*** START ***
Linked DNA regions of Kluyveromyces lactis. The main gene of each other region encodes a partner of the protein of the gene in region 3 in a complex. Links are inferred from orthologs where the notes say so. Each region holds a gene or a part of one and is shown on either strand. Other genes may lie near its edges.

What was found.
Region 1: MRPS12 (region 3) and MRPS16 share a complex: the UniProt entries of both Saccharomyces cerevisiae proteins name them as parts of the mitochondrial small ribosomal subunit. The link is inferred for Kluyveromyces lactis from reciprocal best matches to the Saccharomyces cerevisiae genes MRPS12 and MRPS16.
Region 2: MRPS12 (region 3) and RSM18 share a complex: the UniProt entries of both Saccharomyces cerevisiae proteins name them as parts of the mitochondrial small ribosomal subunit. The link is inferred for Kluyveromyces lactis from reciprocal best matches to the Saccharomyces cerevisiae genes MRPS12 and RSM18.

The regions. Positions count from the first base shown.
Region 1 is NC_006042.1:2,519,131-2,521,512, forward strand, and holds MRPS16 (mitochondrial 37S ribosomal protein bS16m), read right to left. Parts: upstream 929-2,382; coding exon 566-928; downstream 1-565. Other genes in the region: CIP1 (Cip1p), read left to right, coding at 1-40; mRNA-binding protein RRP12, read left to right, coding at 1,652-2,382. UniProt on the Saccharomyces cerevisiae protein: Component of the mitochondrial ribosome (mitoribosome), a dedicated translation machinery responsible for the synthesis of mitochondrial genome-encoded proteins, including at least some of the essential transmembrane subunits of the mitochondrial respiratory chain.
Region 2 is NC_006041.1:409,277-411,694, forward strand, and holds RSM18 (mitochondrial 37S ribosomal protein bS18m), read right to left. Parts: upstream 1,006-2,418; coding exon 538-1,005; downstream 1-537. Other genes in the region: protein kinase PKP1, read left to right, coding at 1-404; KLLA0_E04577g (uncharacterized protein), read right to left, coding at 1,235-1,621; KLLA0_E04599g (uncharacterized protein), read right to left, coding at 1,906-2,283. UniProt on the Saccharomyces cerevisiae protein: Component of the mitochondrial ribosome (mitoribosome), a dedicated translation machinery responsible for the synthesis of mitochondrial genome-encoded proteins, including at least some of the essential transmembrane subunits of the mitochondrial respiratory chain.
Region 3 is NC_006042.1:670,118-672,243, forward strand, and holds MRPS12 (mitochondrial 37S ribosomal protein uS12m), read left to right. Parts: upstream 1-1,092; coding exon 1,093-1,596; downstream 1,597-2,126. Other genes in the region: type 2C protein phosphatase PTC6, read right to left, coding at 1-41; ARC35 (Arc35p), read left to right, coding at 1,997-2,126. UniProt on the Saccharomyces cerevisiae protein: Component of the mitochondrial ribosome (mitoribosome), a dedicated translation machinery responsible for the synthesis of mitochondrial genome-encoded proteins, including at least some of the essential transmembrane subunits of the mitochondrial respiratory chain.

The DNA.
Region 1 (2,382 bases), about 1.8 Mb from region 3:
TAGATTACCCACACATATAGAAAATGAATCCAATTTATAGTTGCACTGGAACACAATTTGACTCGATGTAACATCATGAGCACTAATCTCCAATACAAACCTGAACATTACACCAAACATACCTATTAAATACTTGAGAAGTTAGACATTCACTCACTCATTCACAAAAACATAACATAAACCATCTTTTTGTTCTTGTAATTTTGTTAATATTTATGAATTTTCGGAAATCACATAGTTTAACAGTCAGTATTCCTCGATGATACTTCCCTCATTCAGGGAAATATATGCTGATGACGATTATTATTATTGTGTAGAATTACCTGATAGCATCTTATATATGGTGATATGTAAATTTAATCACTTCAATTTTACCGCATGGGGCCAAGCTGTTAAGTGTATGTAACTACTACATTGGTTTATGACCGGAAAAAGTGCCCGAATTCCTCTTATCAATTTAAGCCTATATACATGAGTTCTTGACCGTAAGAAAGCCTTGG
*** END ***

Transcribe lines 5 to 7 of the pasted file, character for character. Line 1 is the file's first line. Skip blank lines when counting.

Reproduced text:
The regions. Positions count from the first base shown.
Region 1 is NC_006042.1:2,519,131-2,521,512, forward strand, and holds MRPS16 (mitochondrial 37S ribosomal protein bS16m), read right to left. Parts: upstream 929-2,382; coding exon 566-928; downstream 1-565. Other genes in the region: CIP1 (Cip1p), read left to right, coding at 1-40; mRNA-binding protein RRP12, read left to right, coding at 1,652-2,382. UniProt on the Saccharomyces cerevisiae protein: Component of the mitochondrial ribosome (mitoribosome), a dedicated translation machinery responsible for the synthesis of mitochondrial genome-encoded proteins, including at least some of the essential transmembrane subunits of the mitochondrial respiratory chain.
Region 2 is NC_006041.1:409,277-411,694, forward strand, and holds RSM18 (mitochondrial 37S ribosomal protein bS18m), read right to left. Parts: upstream 1,006-2,418; coding exon 538-1,005; downstream 1-537. Other genes in the region: protein kinase PKP1, read left to right, coding at 1-404; KLLA0_E04577g (uncharacterized protein), read right to left, coding at 1,235-1,621; KLLA0_E04599g (uncharacterized protein), read right to left, coding at 1,906-2,283. UniProt on the Saccharomyces cerevisiae protein: Component of the mitochondrial ribosome (mitoribosome), a dedicated translation machinery responsible for the synthesis of mitochondrial genome-encoded proteins, including at least some of the essential transmembrane subunits of the mitochondrial respiratory chain.